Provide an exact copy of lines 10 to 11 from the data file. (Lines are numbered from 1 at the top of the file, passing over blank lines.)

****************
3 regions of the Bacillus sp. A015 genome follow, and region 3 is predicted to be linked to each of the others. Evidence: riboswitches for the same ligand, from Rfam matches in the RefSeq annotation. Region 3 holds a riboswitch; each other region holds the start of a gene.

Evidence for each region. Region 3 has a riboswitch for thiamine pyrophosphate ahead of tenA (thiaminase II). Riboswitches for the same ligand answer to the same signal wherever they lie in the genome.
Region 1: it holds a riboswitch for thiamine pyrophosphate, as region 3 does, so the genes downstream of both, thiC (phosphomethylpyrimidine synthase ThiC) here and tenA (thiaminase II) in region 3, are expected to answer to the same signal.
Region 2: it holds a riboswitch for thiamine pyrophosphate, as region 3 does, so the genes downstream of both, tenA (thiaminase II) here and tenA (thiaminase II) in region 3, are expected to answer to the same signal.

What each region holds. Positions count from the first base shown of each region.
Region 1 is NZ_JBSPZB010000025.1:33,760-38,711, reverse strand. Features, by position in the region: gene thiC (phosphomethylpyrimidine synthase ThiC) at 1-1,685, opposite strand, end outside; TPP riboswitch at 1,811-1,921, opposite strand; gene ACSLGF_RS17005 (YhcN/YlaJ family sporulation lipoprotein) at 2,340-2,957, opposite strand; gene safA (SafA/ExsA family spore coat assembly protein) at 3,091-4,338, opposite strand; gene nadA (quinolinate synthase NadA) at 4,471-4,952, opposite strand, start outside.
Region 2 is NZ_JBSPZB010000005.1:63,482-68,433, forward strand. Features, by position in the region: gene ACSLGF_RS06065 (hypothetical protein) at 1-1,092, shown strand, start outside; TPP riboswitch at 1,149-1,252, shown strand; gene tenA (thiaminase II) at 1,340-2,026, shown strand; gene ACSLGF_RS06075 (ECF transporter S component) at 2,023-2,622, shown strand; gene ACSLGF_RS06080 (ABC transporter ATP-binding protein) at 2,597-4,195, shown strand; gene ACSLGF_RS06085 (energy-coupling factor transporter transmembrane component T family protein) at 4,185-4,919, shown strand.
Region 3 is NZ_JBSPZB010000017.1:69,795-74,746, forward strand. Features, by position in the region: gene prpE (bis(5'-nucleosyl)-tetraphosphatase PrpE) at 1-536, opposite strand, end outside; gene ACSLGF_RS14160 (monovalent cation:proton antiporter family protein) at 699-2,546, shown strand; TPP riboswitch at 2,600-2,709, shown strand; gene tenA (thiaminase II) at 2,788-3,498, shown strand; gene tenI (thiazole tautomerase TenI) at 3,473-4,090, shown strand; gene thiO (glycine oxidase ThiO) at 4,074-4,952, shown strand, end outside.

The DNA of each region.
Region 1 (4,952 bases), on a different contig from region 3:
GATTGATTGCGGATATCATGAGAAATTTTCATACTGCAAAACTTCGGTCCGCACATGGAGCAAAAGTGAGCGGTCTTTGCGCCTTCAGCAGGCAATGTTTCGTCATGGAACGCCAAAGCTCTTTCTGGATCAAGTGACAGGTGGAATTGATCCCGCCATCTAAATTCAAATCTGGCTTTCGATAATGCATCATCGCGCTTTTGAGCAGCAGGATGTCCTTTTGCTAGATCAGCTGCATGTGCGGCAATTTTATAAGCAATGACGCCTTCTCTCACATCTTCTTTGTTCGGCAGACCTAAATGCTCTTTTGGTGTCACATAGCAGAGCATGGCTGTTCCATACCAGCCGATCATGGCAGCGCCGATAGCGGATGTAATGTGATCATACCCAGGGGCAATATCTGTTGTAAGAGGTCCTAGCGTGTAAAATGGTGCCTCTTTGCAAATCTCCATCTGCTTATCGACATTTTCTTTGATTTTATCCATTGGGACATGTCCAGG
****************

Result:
Region 1 (4,952 bases), on a different contig from region 3:
GATTGATTGCGGATATCATGAGAAATTTTCATACTGCAAAACTTCGGTCCGCACATGGAGCAAAAGTGAGCGGTCTTTGCGCCTTCAGCAGGCAATGTTTCGTCATGGAACGCCAAAGCTCTTTCTGGATCAAGTGACAGGTGGAATTGATCCCGCCATCTAAATTCAAATCTGGCTTTCGATAATGCATCATCGCGCTTTTGAGCAGCAGGATGTCCTTTTGCTAGATCAGCTGCATGTGCGGCAATTTTATAAGCAATGACGCCTTCTCTCACATCTTCTTTGTTCGGCAGACCTAAATGCTCTTTTGGTGTCACATAGCAGAGCATGGCTGTTCCATACCAGCCGATCATGGCAGCGCCGATAGCGGATGTAATGTGATCATACCCAGGGGCAATATCTGTTGTAAGAGGTCCTAGCGTGTAAAATGGTGCCTCTTTGCAAATCTCCATCTGCTTATCGACATTTTCTTTGATTTTATCCATTGGGACATGTCCAGG